Monday, June 11, 2018

To Find Things in Common

"To be treated well in places where you don't expect to be treated well, to find things in common with people you thought previously you had very, very little in common with, that can't be a bad thing."

I often felt that Anthony Bourdain's best television shows, especially in his most recent series Parts Unknown, were essayistic. He led with a curious, questing persona, embodied by both his gregarious, ambling body and his thoughtful voice-overs, and he often allowed in the deeply personal, and at times confessional. Witness his deep despondency in Sicily, and his honest recounting of his addictions, among other bracing autobiographical moments. He was skeptical, hungry for knowledge, and always seemed open to surprise (of the blissful and the despairing varieties), to some measure of self-interrogation, and to the infinite, often surprising, usually joyous connections among disparate people and cultures. (He was, of course, a heck of a writer, too.) Food, as it was with M.F.K. Fisher, was the door opening onto the human condition.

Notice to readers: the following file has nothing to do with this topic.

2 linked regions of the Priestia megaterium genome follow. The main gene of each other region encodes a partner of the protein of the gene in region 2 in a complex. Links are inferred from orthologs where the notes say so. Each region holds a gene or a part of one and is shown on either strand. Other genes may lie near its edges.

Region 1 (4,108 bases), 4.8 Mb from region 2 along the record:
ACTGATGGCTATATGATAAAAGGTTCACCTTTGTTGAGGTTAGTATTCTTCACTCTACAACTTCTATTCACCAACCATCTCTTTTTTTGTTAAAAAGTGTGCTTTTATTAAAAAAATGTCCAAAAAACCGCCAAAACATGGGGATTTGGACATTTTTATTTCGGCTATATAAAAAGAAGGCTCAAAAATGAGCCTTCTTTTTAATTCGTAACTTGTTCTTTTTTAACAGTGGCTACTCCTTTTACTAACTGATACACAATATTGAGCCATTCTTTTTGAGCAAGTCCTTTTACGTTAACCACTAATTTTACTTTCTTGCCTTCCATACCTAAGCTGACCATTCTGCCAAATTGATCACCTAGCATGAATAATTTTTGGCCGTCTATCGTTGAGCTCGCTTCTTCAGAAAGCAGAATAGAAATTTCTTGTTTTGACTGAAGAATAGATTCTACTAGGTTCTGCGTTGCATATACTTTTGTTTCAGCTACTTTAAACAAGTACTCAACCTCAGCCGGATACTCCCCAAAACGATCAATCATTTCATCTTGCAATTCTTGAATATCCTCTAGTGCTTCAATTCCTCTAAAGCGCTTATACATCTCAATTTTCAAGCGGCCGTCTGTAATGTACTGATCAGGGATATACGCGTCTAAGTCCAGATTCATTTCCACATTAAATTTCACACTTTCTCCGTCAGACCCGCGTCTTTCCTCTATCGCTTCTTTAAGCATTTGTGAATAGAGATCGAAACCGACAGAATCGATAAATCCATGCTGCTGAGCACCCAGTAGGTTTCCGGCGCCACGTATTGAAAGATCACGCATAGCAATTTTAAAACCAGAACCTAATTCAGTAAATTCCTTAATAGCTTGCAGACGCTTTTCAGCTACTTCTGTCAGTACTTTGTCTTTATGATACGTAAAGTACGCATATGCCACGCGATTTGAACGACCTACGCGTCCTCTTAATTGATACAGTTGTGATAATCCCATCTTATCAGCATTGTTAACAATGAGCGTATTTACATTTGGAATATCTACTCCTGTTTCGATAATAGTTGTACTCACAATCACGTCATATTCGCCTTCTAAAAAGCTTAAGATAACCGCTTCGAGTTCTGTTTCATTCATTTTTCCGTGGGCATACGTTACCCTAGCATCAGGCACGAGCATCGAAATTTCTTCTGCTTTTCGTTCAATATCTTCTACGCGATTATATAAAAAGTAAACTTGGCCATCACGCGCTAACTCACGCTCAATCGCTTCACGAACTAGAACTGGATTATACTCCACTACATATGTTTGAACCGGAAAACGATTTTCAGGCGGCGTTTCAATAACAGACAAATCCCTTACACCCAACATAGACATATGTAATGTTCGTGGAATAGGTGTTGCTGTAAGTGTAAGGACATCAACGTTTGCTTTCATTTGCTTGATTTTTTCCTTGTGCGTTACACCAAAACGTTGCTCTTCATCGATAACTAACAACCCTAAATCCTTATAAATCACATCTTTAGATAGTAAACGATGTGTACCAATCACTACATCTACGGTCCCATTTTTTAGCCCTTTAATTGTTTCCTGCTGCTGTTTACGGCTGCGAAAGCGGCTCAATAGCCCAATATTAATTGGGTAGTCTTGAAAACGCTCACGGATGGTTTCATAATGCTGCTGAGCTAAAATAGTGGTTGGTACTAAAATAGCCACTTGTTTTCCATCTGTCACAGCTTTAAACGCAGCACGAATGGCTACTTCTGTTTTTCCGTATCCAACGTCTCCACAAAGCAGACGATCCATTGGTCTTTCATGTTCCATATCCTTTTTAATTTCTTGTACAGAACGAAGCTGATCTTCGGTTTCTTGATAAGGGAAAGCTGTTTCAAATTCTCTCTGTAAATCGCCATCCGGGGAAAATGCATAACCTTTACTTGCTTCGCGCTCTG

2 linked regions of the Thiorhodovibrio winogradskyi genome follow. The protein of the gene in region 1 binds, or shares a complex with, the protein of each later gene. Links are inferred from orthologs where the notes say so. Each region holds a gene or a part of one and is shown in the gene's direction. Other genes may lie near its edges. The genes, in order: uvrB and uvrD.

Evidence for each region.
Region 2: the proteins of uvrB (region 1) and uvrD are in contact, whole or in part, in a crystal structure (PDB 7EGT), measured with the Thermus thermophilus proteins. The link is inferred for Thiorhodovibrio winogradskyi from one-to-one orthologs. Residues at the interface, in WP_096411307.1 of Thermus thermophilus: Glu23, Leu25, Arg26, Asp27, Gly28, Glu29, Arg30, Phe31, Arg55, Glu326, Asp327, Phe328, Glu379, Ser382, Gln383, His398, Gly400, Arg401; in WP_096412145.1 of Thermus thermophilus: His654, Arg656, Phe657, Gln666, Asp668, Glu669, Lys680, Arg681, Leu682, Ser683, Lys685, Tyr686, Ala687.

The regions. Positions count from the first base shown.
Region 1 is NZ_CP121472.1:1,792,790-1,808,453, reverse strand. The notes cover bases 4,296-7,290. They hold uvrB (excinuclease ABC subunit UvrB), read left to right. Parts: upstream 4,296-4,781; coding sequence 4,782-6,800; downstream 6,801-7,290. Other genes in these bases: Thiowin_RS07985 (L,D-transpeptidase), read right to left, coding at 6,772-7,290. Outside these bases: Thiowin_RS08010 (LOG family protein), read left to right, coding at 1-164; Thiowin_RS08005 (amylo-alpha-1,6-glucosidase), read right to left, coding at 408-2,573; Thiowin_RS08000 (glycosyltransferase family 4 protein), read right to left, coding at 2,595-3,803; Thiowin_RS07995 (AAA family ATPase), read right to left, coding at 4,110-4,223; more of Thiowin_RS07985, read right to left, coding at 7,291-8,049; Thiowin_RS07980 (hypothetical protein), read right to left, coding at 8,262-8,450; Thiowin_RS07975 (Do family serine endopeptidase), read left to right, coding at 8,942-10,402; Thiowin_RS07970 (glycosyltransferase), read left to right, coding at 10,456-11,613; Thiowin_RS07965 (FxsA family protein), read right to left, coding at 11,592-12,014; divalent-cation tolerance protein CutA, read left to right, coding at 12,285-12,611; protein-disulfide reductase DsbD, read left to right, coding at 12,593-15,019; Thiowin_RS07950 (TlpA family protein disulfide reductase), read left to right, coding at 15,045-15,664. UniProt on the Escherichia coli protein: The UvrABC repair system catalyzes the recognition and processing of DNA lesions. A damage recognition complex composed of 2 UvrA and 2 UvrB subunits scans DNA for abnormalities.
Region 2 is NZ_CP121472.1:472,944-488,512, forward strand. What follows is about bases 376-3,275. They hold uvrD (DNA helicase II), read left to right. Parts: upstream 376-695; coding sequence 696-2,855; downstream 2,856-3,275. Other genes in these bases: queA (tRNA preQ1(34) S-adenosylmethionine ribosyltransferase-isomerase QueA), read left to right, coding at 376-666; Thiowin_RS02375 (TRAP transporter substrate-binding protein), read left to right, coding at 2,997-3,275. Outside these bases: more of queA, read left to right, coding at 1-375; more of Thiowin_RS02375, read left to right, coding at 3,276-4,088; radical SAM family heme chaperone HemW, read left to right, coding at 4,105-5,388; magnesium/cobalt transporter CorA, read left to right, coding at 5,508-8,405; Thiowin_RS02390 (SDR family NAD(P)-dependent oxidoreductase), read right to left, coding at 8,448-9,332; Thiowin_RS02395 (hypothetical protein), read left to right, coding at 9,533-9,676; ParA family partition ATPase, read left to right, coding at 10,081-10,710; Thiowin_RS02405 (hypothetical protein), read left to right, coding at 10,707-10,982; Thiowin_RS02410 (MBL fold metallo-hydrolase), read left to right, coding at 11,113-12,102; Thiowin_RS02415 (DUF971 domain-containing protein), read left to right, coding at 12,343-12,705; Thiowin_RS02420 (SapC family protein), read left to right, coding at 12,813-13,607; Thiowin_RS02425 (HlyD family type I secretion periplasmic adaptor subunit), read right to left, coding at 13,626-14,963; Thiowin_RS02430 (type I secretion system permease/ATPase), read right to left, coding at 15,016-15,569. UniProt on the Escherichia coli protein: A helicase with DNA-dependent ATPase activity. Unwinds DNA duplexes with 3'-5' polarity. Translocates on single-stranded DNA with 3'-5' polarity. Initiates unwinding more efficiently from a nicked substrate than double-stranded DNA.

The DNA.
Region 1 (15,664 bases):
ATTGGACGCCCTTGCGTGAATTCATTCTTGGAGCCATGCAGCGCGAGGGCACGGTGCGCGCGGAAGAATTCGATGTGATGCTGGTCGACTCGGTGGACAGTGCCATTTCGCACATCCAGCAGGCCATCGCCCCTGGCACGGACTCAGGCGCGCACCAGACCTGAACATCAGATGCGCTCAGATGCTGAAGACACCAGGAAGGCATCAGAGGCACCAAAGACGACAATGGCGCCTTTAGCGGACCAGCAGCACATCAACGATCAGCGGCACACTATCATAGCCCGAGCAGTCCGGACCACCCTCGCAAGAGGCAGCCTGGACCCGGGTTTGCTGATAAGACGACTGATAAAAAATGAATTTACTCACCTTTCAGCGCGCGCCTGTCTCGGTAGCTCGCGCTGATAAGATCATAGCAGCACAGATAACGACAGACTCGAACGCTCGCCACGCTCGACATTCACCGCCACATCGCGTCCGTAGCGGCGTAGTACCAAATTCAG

He'll be missed.

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